Michael Kutcher is happy to have found his voice.

In an interview with “Today” Parents, the twin brother of actor Ashton Kutcher opened up about living with cerebral palsy, and having his brother reveal the diagnosis to the world in a 2003 interview.

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“I was very angry. Very angry. I remember speaking to him about it,” Michael said. “I didn’t want to be the face of CP. I never talked about it.”

But that feeling of anger soon went away, as the 43-year-old explained, and he is now thankful for Ashton — known to his family as Chris — talking about his condition.

“Chris did me the biggest favour he’s ever done because he allowed me to be myself,” he said

Months after his cerebral palsy was revealed, Michael got a call from a woman in Iowa who asked if he would like to speak at a gala for the disease.

While he wasn’t sure at first if he wanted to speak at the event, he agreed to meet the woman for coffee.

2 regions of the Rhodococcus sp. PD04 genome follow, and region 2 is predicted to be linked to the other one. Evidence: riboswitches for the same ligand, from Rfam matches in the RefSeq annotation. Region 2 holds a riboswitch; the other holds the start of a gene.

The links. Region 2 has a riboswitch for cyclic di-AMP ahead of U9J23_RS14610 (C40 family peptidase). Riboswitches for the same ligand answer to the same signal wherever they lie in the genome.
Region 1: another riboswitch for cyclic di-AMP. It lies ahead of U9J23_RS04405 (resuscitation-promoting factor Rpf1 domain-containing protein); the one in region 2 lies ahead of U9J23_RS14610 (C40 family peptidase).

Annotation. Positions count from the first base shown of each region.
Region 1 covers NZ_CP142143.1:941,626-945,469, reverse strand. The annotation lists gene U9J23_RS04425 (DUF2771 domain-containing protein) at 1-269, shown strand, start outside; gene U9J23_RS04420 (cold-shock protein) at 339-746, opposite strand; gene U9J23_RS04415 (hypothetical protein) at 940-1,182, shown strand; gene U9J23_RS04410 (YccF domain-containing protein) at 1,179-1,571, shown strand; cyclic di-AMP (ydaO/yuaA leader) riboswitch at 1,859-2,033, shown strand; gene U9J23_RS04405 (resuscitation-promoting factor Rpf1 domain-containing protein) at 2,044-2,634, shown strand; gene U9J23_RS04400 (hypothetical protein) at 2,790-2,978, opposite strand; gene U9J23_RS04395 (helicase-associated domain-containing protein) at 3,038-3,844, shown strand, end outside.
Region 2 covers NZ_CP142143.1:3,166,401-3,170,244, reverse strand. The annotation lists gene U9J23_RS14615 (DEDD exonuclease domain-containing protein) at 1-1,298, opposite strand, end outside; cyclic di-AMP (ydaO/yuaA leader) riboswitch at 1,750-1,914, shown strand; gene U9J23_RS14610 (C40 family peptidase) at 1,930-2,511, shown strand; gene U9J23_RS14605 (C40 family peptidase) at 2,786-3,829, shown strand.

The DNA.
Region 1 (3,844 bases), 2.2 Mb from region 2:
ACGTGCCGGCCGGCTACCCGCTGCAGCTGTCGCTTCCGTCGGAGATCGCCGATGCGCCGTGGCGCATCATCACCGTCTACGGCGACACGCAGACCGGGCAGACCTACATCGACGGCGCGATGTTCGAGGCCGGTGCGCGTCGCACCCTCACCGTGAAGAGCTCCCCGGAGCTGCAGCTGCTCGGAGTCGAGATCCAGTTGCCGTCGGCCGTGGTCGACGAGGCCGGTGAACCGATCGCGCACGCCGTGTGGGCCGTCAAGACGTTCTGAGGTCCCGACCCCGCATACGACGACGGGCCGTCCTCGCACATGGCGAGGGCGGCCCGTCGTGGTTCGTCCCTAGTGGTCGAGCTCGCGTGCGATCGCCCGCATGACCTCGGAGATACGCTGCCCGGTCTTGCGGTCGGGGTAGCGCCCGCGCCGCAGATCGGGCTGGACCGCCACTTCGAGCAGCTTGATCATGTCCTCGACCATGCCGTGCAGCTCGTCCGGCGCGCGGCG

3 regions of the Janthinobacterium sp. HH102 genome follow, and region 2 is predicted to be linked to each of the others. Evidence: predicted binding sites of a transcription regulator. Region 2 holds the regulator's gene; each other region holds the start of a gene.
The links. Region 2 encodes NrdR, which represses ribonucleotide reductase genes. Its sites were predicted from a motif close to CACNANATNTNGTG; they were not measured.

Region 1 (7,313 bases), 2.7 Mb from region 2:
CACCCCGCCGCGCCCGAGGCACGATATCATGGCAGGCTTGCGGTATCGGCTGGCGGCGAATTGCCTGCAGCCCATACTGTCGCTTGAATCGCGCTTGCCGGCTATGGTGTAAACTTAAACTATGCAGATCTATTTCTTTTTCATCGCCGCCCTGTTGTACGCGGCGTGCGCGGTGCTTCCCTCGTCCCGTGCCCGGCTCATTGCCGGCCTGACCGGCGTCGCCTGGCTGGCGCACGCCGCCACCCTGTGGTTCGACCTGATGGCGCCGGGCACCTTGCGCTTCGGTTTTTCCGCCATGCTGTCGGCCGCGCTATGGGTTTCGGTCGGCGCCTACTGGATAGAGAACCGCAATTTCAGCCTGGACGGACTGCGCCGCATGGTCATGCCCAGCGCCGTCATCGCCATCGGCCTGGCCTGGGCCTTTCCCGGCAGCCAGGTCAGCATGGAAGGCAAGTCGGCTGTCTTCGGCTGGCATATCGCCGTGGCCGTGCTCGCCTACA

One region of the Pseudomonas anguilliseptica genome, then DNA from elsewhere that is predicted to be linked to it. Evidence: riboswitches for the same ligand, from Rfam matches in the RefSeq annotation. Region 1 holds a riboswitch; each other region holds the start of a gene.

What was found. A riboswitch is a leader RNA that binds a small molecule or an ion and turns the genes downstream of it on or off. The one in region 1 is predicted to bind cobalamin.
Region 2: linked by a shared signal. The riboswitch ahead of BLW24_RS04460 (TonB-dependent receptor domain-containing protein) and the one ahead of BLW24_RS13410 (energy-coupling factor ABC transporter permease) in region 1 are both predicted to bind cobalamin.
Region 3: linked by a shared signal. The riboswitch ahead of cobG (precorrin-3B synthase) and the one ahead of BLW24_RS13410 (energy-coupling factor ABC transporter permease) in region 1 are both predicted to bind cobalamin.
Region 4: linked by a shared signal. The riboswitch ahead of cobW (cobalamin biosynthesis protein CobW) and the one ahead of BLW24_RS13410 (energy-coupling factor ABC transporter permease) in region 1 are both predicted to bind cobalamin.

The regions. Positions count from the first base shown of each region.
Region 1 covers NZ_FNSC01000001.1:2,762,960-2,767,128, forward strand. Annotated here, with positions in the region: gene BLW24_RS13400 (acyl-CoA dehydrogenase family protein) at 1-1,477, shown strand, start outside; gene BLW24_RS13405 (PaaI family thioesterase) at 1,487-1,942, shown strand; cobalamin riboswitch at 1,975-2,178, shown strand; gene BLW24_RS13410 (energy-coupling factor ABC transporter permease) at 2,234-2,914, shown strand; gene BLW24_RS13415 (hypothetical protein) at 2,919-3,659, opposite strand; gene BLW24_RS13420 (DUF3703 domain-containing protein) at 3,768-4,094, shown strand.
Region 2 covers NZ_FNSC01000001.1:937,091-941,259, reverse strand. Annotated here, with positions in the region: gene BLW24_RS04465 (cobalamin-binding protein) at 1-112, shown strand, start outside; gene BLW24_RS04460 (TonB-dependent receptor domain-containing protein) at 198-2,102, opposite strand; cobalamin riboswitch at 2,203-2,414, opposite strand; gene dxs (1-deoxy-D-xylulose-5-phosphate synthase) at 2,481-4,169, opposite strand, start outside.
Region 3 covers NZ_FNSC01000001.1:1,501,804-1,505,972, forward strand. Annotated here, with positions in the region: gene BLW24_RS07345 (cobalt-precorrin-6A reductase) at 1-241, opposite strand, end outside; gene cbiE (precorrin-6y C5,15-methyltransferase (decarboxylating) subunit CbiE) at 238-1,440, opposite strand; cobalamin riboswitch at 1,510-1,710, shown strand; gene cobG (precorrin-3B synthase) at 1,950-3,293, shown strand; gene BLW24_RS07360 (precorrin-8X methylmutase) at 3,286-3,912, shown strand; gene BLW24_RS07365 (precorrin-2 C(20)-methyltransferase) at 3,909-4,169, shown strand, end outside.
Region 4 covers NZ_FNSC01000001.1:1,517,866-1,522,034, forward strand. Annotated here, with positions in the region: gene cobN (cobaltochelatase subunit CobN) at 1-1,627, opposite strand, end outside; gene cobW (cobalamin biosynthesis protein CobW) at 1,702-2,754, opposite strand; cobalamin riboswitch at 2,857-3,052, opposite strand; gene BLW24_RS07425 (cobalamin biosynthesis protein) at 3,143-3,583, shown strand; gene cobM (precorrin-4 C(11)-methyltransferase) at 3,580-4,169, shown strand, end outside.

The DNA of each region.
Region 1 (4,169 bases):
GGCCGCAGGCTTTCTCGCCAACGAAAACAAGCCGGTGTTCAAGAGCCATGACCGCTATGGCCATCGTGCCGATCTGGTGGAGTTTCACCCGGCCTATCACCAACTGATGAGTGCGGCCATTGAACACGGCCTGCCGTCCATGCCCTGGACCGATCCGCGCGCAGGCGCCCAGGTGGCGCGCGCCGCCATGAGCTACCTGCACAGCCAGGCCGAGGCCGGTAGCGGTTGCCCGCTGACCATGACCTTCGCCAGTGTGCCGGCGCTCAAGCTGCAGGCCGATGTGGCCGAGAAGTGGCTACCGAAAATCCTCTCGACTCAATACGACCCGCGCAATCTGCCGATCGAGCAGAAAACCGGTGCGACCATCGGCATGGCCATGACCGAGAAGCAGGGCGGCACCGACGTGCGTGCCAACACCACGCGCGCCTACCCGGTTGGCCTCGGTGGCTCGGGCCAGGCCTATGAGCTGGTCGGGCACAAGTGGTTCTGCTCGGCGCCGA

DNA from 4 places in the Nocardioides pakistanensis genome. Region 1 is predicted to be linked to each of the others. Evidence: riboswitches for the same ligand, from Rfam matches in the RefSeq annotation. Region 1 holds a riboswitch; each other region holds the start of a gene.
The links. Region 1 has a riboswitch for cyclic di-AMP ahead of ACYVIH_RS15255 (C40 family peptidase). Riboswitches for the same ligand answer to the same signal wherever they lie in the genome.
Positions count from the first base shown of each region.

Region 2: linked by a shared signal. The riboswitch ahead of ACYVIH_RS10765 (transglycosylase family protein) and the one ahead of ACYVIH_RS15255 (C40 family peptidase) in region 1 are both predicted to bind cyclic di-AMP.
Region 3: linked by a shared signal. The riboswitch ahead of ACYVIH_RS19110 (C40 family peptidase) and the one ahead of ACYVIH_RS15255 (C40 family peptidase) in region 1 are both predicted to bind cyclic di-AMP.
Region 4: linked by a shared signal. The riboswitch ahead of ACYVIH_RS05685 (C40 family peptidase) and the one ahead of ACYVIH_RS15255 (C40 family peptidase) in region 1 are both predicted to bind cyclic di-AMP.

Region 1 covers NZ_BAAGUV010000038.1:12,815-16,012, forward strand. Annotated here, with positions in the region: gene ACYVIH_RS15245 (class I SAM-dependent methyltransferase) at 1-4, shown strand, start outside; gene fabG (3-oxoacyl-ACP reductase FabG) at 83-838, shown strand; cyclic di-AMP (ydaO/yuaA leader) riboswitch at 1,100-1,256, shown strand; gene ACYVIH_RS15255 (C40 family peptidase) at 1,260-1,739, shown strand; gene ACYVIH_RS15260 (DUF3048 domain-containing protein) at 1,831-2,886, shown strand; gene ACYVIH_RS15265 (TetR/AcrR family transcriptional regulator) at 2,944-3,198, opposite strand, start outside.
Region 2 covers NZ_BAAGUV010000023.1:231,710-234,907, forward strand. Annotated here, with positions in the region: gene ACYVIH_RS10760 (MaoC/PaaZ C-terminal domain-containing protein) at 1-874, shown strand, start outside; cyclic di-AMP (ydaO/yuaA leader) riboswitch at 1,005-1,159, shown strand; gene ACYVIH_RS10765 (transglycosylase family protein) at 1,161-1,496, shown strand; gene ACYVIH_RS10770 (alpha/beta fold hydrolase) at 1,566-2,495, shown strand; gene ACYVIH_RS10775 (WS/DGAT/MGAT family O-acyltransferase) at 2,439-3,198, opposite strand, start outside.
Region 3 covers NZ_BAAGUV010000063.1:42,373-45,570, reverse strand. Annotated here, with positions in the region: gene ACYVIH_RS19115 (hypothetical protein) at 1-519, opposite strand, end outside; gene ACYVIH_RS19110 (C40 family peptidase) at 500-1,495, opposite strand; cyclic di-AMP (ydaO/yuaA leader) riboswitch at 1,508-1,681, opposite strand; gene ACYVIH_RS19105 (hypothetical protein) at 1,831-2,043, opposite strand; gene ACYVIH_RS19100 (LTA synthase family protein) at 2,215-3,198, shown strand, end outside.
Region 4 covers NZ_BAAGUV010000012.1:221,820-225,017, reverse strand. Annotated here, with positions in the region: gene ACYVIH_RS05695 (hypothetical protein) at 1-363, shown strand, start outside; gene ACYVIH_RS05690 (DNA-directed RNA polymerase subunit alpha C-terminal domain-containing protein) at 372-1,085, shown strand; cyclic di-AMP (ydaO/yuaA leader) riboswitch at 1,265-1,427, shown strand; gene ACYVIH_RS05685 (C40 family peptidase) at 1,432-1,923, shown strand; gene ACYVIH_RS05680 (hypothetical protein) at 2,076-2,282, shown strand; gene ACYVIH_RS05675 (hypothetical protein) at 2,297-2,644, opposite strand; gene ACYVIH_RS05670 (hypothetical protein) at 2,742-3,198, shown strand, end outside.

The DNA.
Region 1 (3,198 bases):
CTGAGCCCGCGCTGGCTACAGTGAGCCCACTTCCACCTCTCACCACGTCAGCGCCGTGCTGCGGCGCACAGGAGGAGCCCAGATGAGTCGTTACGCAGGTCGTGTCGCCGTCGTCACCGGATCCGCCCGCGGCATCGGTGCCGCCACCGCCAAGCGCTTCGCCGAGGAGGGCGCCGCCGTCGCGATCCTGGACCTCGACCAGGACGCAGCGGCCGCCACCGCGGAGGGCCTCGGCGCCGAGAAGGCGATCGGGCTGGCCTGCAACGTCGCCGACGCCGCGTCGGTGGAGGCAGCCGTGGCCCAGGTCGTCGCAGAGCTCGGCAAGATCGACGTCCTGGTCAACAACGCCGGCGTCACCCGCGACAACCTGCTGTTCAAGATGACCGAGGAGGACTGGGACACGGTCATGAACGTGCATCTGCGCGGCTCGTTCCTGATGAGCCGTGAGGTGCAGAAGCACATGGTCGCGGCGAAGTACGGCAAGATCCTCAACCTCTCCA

“She had her 5-year-old daughter with her. A sweet little girl named Bella with a smile so bright and big,” Michael recalled. “Her cerebral palsy was quite severe and she couldn’t talk.”

He went on, “I realized I needed to let go of the shame I felt and be a champion for people like Bella. I was finally ready to tell my story and I knew because of my twin, I’d have a big reach.”

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Talking about growing up, Michael said that his family was very supportive, but he still faced many challenges outside the house.

“I had all of the stereotypes that come with having a disability. I was called every name in the book on the playground. I had difficulty making friends,” he said. “But I had Chris there to help me and support me.”

Ashton was always there, though, to stand up for him.

“My brother picked a fight with them. He stood up for me. He wanted them to treat me with respect,” Michael said. “And that meant a lot.”

Looking at his life now, Michael said, “I love who I am. I love the impact I’ve been able to make, the people I’ve been able to touch. And I wouldn’t have been able to do that If I didn’t have these obstacles, or as I like to call them — an opportunity.”